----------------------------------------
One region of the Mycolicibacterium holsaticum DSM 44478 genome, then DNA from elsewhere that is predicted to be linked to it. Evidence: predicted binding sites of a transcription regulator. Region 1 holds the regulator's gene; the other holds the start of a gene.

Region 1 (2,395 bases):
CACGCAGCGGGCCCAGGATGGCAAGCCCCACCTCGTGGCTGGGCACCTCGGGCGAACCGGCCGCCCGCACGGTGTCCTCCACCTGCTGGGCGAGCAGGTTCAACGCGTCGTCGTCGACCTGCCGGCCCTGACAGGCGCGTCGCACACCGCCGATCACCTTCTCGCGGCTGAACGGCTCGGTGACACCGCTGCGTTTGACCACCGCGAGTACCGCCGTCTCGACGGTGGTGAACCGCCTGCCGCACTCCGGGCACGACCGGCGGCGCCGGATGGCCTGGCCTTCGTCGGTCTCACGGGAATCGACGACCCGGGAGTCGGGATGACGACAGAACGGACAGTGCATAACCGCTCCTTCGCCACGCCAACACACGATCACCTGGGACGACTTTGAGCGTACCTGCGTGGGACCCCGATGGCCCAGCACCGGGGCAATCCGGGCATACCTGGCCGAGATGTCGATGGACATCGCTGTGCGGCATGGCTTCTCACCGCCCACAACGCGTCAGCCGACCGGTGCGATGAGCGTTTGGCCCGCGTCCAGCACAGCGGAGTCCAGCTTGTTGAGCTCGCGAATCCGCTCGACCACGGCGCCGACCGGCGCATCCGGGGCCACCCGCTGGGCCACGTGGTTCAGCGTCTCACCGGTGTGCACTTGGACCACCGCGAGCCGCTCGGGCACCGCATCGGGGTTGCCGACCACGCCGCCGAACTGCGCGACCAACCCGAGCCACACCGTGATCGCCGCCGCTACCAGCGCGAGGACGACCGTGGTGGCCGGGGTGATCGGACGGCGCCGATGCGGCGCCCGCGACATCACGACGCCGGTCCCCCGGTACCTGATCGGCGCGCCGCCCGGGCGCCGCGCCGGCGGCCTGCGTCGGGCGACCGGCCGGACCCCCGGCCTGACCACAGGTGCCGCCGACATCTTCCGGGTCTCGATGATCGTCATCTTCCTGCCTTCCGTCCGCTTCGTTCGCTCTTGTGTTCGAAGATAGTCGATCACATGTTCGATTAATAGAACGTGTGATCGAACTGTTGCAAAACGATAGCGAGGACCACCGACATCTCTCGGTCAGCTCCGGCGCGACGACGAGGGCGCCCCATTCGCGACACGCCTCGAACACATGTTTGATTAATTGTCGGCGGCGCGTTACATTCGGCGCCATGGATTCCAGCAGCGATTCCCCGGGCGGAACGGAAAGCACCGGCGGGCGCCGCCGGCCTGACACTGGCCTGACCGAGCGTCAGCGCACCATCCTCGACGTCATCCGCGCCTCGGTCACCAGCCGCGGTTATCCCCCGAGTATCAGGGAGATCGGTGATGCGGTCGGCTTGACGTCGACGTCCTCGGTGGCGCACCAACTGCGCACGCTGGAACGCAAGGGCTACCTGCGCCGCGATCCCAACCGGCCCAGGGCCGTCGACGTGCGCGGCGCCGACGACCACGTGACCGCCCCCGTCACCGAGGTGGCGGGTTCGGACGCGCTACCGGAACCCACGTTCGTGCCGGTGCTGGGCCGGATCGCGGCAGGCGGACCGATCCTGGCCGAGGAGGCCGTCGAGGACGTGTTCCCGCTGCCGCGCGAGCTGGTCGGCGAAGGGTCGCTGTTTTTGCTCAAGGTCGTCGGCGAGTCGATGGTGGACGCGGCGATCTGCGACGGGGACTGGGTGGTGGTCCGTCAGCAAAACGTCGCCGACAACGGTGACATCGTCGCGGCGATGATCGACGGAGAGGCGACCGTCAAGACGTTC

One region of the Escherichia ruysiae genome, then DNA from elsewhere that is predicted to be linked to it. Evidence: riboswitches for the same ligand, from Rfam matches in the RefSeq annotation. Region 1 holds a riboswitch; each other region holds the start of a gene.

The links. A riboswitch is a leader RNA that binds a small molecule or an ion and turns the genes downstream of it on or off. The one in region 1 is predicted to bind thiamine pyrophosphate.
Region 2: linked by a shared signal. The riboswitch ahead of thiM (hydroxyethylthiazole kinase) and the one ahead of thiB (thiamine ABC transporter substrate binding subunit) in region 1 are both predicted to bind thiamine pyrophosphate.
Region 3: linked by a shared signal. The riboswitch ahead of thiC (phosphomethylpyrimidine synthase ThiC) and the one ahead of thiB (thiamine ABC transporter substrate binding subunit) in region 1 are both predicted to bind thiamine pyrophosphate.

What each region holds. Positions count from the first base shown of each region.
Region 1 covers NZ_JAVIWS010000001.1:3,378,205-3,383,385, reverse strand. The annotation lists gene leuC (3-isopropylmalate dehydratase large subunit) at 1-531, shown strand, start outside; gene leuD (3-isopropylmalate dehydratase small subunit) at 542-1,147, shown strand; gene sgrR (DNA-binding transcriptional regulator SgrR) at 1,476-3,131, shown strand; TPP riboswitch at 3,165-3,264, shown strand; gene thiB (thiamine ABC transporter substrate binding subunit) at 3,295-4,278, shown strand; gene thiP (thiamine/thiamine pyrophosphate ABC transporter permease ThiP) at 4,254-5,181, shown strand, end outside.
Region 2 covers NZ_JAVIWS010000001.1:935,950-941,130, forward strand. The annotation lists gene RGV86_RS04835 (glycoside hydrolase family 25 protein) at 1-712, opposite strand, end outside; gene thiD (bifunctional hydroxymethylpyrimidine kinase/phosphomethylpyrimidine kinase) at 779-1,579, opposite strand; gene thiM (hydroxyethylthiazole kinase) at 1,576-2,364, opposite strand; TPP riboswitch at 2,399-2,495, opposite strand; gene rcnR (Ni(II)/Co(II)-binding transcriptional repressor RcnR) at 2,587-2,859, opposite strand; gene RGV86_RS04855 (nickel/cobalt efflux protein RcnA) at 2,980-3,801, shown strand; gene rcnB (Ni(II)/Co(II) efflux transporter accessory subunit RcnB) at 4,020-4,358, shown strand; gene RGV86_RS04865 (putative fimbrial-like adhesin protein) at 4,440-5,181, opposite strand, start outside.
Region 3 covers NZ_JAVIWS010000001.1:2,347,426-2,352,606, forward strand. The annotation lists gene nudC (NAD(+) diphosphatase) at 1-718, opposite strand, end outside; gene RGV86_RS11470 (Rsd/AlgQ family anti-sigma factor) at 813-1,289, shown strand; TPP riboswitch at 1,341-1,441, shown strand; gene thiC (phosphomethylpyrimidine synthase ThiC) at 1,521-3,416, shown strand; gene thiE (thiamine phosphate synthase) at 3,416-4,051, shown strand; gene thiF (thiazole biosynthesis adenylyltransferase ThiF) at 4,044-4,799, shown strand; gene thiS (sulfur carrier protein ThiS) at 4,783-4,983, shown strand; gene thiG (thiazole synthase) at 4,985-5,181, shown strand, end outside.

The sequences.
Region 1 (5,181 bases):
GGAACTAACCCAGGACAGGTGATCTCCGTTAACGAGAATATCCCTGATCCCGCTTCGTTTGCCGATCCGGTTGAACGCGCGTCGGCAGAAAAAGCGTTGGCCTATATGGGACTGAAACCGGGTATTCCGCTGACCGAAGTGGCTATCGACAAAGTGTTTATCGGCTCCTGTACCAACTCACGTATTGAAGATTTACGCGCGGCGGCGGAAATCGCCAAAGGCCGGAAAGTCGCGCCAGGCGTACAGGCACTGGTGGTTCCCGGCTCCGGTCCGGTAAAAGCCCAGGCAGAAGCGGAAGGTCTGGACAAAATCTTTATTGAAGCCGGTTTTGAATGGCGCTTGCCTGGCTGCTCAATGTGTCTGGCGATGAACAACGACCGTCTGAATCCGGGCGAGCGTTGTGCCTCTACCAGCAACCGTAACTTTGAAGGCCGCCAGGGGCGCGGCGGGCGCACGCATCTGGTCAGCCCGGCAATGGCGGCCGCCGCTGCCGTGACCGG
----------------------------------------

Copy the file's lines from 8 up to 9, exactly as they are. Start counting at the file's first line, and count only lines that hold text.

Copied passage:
What each region holds. Positions count from the first base shown of each region.
Region 1 covers NZ_JAVIWS010000001.1:3,378,205-3,383,385, reverse strand. The annotation lists gene leuC (3-isopropylmalate dehydratase large subunit) at 1-531, shown strand, start outside; gene leuD (3-isopropylmalate dehydratase small subunit) at 542-1,147, shown strand; gene sgrR (DNA-binding transcriptional regulator SgrR) at 1,476-3,131, shown strand; TPP riboswitch at 3,165-3,264, shown strand; gene thiB (thiamine ABC transporter substrate binding subunit) at 3,295-4,278, shown strand; gene thiP (thiamine/thiamine pyrophosphate ABC transporter permease ThiP) at 4,254-5,181, shown strand, end outside.